Review Roundup: Vineyard Theatre's TOO MUCH SUN
TOO MUCH SUN - the newest play by Nicky Silver - will play until June 22 at the Vineyard Theatre (108 E. 15 St.). Mark Brokaw directs the cast starring the Tony Award-winning actress Linda Lavin (BROADWAY BOUND, "Alice"), joined by Ken Barnett (WONDERFUL TOWN, AND BABY MAKES SEVEN), Richard Bekins (TARTUFFE, LOVE! VALOR! COMPASSION!), Matt Dellapina (OUTSIDE PEOPLE, DREAM OF THE BURNING BOY), Matt Dickson(WAR HORSE, COAST OF UTOPIA) and Jennifer Westfeldt (THE LIBRARY, Kissing Jessica Stein).
In Too Much Sun, Ms. Lavin portrays Audrey Langham, a celebrated actress who unravels completely while preparing for a new production of MEDEA. With nowhere else to go, she descends upon her married daughter for a summer by the sea. She is not, however, greeted with confetti and champagne. Her arrival sets off a chain of events alternately hilarious, harrowing and unforgettable.
Let's see what the critics had to say...
Ben Brantley, NY Times: "Too Much Sun," which opened on Sunday night in an astutely acted production that features Jennifer Westfeldt (as Audrey's unfortunate daughter) and sharp direction by Mark Brokaw, is hardly a perfect play. Mr. Silver, author of "The Lyons" and "Raised in Captivity," has always combined show-off juvenile cleverness with a mature philosophical melancholy; his unevenness is as immense as his talents. His latest work shows evidence of both of these aspects. Yet in a New York season when so many new plays have been exercises in either straightforward didacticism or surface stylistic flourishes, it's a relief to sit down with a dramatist who has such an original and thoroughly sustained tragicomic worldview. And it's an unconditional treat to witness an actress like Ms. Lavin tuned so precisely into the writer's wavelength that script and performance become a marriage of true minds.
Frank Scheck, NY Post: Director Mark Brokaw fails to make the strained, artificial proceedings cohere, and the supporting players frequently flounder in wildly inconsistent roles. Luckily, he has a star who handles broad comedy and pathos alike with consummate skill. When she delivers such lines as "Oh, the needy sex . . . I know that sex" with deadpan serenity, she proves again that there can never be too much Lavin.
Joe Dziemianowicz, NY Daily News: The cast and director Mark Brokaw can't do much with material lacking cohesion and tartness. Even lines that zing seem second-hand. Kitty's lament about crackers tasting "like punishment" echoes a "Lyons" quip about a couch being the "shade of washed-out hopes." But that mimicry is minor compared to gaping plot holes and sketchy characterizations. "Too Much" is actually too little.
Jesse Green, Vulture: I appreciate that Silver is trying to mix his batter in new ways; it's important for a playwright to avoid formulas, and commendable that a theater commits to him through thick and thin. (Too Much Sun is the ninth Silver play to debut at the Vineyard.) But not every experiment works, and some are not worth wasting Linda Lavin on. Maybe the problems of Too Much Sun called for Audrey Langham's solution in Chicago, if not Medea's in Corinth.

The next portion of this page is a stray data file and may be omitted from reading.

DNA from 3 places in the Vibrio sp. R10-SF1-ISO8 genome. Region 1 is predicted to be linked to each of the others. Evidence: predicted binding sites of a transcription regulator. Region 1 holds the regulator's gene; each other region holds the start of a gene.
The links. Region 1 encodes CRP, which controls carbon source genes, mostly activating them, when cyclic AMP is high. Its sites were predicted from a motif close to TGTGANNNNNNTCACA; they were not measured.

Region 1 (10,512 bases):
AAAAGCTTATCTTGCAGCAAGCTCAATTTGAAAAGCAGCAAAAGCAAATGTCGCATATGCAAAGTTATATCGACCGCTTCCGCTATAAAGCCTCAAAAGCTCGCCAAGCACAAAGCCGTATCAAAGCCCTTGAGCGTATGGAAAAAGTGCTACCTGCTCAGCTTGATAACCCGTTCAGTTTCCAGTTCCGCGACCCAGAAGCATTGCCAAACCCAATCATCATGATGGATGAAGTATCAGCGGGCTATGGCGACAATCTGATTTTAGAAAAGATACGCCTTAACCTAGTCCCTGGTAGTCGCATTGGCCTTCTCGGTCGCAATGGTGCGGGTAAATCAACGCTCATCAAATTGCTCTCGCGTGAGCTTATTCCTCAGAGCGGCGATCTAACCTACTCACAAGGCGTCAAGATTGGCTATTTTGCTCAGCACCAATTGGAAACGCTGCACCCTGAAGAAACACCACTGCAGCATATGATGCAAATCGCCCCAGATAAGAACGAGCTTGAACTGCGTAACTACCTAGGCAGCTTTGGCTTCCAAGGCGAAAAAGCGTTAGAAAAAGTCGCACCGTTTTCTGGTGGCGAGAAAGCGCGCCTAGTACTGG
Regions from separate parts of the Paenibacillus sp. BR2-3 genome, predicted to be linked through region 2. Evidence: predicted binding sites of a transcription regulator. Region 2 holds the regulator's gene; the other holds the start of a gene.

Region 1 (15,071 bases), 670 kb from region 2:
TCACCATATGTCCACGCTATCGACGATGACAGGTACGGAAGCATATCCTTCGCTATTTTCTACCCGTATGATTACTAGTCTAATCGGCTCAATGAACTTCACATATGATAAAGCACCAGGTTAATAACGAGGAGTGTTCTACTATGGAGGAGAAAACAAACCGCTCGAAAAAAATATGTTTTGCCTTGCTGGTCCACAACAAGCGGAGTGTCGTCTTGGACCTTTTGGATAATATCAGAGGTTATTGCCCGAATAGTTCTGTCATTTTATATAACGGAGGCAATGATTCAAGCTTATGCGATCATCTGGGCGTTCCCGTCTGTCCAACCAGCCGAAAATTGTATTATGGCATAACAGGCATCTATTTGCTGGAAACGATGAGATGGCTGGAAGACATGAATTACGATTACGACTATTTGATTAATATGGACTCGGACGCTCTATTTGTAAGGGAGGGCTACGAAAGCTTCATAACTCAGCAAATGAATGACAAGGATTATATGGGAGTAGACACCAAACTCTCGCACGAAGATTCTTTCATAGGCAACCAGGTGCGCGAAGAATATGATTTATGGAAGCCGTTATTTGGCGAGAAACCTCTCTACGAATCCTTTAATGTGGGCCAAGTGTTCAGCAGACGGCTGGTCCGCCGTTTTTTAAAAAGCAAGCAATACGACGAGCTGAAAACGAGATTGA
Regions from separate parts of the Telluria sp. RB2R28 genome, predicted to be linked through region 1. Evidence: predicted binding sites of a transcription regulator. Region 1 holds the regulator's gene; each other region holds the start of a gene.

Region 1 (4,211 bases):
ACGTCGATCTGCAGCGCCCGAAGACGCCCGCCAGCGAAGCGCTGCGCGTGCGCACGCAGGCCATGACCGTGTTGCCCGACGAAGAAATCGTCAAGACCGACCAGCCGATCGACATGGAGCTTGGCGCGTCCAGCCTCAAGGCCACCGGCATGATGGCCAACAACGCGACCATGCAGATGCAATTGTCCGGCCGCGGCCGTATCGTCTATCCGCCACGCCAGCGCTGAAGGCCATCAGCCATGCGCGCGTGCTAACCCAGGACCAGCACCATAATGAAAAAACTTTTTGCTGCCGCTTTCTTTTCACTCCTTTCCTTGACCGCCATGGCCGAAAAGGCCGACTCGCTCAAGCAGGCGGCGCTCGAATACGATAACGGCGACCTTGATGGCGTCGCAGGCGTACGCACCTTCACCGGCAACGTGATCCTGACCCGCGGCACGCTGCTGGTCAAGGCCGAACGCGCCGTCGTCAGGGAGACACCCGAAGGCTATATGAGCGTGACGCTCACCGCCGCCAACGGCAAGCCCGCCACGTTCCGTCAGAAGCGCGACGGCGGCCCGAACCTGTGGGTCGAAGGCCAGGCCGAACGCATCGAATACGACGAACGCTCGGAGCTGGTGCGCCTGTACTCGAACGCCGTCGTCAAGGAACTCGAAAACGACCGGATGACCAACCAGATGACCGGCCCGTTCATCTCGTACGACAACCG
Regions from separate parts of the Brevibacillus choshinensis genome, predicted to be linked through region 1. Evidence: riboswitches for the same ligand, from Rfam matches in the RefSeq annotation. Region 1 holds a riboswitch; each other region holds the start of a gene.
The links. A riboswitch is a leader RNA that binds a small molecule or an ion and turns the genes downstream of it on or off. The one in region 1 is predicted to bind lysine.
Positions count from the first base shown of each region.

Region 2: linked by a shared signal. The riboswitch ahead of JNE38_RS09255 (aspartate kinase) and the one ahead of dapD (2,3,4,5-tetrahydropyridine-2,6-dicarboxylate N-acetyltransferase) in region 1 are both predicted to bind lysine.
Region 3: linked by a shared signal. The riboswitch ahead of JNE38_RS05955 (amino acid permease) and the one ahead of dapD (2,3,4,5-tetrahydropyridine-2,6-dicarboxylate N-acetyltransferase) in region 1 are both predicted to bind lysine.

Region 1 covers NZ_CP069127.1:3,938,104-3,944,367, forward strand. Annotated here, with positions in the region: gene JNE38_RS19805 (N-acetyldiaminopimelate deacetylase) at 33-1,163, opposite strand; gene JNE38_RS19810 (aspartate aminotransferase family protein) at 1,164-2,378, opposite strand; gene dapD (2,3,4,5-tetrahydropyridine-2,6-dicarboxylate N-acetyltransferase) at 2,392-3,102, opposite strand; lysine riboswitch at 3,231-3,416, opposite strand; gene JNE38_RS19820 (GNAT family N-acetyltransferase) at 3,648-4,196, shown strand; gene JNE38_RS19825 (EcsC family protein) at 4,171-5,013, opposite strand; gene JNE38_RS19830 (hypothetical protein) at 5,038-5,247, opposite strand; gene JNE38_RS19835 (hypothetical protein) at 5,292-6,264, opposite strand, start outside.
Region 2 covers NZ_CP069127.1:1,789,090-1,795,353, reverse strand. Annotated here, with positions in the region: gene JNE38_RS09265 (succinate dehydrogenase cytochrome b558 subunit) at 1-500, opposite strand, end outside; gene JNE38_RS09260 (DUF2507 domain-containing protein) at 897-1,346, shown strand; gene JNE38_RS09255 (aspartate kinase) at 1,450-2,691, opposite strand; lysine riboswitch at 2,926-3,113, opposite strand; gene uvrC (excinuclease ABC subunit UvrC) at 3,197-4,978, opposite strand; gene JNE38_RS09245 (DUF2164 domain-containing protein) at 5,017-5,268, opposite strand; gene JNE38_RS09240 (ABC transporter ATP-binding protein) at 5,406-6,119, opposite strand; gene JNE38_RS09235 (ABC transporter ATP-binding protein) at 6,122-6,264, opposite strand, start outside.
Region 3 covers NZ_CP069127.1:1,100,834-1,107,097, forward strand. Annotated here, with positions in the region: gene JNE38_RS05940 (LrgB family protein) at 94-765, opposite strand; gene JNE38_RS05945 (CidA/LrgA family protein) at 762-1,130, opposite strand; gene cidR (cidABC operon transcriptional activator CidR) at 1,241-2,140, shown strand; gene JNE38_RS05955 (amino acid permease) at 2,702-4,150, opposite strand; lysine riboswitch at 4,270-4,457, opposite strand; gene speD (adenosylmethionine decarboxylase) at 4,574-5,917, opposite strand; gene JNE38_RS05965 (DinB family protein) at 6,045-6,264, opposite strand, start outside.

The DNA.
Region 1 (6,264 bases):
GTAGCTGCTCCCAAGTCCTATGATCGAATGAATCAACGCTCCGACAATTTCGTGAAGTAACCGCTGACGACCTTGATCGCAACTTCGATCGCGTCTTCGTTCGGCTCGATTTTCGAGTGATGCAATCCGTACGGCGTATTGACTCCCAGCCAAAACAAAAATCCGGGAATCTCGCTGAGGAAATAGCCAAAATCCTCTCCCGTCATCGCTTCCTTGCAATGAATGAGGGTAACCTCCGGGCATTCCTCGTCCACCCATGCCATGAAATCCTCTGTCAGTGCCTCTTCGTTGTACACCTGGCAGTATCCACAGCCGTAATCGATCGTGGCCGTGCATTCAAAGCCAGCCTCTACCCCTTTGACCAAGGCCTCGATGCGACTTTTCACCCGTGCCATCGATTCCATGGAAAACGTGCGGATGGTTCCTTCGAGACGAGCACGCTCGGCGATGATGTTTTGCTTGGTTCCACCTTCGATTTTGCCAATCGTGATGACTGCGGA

Matt Windman, amNY: "Too Much Sun" feels like an early draft of what could be a promising play. While Audrey is an amusing character, it is undercut by a surplus of subplots, including an affair between Kitty's husband and a younger man and the attempts of Gil, the harried assistant of Audrey's agent, to convince Audrey to return to the stage or risk the end of her career. The pace is also harmed by unnecessary short monologues.
Steven Suskin, Huffington Post: The story holds few surprises, and neither the characters, the performers, nor the badinage offer much compensation. Chalk it up to an off night for Mr. Silver and Mr. Brokaw (of How I Learned to Drive and the current Cinderella). Even Ms. Lavin, who has been known to make an awful lot out of very little, can't do much with nothing. She does get to sing the Weill-Brecht "Surabaya Johnny" in the second act, in the original German. Go figure. Maybe it's simply too much sun?
Robert Feldberg, Bergen Record: The play is a toxic mix of soap opera and melodrama about loneliness and disconnection, with lame comic lines tossed in. It achieves the considerable feat of being totally unbelievable - not a single scene rings true - and almost completely predictable. When Dennis and Lucas sit together cozily on the beach, bonding over sci-fi, you don't need a script to know which way the sea breeze is blowing, although it takes the play another 30 minutes to arrive at the scene's destination.
Linda Winer, Newsday: Many of Silver's favorite kinds of characters are here, but with little of their customary originality or honesty. Nor has director Mark Brokaw ("The Lyons") been able to reconcile Silver's outrageous comic voice with his new appetite for melodramatic cliche. The tone changes so often that it's hard to know which tone is being betrayed.
Marilyn Stasio, Variety: In Nicky Silver's previous play, "The Lyons," which originated at the Vineyard under the direction of Mark Brokaw, Linda Lavin played a mother who ruins her children's lives to gratify her own monstrous ego. In the scribe's new play, "Too Much Sun," which just opened at the Vineyard under the direction of Brokaw, Lavin plays a mother who ruins her daughter's life to gratify her own monstrous ego. And just for laughs, this modern-day Medea actually gets to play the role of that murderous Greek matriarch in the prologue.